Pandora's Promise screenshotThe story of Pandora's Box (like the Tree of Knowledge in Eden) is a story of irreversible and numerous misfortunes visited upon the world in return for mankind obtaining new powers and knowledge. The moral of such stories usually focuses on the downside of opening Pandora's Box. But should we focus on the upside as well? Since the development of nuclear power, most environmentalists have treated it as a toxic catastrophe continually threatening to wreak havoc. But in UW-alumnus Robert Stone's provocative film, he interviews many environmentalists (all formerly firmly anti-nuclear) who are trying to focus on the potential good side of opening the nuclear Pandora's Box. Could nuclear power actually be the solution to the even more catastrophic threat posed by a carbon-based economy and global climate change? Can we live with ourselves if we embrace nuclear? Can we live at all if we don't? This film offers a thought-provoking and important discussion for a world without black-and-white answers to our major enviornmental challenges. Official selection of the Sundance Film Festival. Film was followed by a discussion of nuclear power with the UW-Madison Nuclear Engineering program and the film's director participating via Skype.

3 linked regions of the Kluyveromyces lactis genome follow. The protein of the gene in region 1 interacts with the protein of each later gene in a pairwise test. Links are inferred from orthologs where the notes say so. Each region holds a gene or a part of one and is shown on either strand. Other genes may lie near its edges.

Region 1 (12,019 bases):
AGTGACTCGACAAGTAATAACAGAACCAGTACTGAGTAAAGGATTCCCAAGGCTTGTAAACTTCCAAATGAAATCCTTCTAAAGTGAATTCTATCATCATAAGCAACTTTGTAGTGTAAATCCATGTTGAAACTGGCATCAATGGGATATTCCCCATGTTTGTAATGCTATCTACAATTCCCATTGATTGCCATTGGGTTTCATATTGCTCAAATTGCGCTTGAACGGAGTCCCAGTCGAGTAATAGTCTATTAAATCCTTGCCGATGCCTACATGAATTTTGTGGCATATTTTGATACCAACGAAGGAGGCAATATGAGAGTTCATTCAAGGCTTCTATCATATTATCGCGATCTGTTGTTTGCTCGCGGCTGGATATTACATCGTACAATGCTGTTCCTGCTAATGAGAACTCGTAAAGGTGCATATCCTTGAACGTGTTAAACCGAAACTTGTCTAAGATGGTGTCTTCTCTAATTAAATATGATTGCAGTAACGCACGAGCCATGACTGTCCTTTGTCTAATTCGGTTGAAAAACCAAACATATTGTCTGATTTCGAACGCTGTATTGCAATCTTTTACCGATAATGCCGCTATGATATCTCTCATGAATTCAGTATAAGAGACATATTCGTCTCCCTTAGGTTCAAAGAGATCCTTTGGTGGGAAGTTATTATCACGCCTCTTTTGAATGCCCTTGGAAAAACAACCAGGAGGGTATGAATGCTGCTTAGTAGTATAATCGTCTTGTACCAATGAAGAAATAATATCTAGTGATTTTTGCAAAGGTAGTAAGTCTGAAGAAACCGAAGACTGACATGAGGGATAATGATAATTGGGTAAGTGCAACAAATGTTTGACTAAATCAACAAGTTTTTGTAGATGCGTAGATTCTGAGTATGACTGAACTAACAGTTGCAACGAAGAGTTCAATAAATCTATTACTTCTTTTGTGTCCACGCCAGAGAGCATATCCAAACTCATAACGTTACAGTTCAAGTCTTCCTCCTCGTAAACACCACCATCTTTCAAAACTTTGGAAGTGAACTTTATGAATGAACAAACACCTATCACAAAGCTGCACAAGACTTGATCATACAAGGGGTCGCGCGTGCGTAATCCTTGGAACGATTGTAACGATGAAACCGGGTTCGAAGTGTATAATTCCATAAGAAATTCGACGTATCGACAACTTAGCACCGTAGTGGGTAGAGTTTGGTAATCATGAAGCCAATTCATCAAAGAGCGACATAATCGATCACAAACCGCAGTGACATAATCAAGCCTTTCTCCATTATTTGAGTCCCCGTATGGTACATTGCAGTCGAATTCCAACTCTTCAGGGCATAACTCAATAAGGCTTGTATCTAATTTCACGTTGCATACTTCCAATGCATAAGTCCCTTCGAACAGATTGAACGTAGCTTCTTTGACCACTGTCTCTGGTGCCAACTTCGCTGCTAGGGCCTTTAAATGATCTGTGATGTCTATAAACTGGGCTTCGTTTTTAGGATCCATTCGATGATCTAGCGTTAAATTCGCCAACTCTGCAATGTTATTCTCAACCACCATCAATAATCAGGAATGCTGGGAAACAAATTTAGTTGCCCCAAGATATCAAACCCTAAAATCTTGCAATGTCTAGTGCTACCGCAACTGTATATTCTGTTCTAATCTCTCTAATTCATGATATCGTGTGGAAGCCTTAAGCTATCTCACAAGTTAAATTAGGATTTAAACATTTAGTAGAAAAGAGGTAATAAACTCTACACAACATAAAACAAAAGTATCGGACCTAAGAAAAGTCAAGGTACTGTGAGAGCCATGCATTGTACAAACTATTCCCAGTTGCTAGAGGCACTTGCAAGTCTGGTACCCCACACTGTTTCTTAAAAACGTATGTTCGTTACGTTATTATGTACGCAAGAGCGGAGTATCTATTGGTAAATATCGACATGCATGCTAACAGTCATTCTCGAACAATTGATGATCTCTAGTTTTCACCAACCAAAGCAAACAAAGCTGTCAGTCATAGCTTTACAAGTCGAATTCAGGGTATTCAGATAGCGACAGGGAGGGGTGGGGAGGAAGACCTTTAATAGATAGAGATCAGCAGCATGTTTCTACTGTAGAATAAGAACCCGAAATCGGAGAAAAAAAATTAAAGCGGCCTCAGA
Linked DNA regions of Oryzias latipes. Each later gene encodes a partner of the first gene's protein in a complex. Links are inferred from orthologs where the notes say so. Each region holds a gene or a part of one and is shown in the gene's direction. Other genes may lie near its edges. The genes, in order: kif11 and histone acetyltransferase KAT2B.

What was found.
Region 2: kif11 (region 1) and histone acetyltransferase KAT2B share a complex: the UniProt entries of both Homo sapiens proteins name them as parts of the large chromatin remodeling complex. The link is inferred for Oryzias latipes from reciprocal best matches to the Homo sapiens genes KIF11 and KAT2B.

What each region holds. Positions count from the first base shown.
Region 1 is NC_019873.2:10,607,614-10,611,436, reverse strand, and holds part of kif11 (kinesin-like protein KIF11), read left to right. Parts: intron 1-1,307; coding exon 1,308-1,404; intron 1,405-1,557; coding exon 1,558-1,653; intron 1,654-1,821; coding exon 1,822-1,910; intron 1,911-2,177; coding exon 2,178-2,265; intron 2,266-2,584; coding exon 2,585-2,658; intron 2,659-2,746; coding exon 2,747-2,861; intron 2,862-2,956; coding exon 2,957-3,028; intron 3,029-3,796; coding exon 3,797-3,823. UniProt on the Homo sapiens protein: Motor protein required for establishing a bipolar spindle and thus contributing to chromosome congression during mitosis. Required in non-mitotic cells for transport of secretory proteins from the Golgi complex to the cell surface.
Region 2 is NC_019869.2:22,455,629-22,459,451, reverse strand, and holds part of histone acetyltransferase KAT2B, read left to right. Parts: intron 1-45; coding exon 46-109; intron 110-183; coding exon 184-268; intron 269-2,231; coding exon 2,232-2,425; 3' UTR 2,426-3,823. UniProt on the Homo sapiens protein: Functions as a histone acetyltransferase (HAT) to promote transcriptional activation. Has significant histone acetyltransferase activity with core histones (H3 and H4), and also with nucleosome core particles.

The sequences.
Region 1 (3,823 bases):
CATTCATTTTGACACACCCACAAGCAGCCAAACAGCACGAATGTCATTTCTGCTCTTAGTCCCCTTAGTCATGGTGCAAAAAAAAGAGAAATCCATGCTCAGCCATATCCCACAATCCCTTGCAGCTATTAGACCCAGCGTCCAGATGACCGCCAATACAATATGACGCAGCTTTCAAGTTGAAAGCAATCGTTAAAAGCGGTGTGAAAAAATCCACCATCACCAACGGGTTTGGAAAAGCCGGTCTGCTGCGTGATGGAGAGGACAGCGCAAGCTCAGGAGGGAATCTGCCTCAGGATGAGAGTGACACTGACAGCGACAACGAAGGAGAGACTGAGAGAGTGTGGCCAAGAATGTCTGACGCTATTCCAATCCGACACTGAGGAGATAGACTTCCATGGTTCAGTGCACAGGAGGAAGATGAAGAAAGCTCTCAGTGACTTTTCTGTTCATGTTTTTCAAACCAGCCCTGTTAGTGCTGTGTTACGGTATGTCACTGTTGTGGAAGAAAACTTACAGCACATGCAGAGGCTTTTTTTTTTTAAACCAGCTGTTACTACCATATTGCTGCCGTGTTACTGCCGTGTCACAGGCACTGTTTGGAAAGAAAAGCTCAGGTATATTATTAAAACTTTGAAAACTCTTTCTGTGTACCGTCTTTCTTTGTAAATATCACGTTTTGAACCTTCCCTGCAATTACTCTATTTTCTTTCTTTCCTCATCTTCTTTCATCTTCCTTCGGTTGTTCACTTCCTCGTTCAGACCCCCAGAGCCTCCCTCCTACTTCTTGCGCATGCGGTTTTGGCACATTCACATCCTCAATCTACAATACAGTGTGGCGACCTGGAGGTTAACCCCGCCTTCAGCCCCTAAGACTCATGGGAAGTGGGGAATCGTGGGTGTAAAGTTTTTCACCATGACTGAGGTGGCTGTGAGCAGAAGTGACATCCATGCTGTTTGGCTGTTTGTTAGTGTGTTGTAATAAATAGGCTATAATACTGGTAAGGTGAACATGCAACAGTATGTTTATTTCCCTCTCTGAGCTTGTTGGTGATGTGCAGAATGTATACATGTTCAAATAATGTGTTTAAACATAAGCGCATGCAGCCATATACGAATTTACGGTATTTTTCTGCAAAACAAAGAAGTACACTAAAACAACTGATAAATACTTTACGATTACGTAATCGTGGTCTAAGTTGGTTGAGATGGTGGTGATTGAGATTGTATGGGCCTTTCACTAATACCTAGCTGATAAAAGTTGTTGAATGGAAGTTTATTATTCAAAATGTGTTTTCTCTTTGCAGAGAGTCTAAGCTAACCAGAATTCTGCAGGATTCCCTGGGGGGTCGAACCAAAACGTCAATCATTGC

Visit the film's official website
View the film's official trailer

Papapapá (1995)

Alex Rivera (28 min., color, DVD, US)

Saturday, November 7, 2009, Noon

Fredric March Play Circle

PapapapaIn yet another innovative work by Alex Rivera, Papapapá humorously explores immigration issues by comparing the assimilation of immigrant peoples and immigrant foods. In this case, Rivera parallels the migration of a form of potato from Incan Peru north to become part of diets throughout North America with an immensely personal journey following the journeys of his Peruvian father as he migrated from Lima to the United States. Part of a three-film retrospective of Rivera's work, along with Sleep Dealer and The Sixth Section. Filmmaker was in attendance. (Screened with The Sixth Section)
Visit the film's official website

Pit No. 8 (2010)

Marianna Kaat (95 min., color, Blu-Ray, Estonia/Ukraine, In Russian with English subtitles)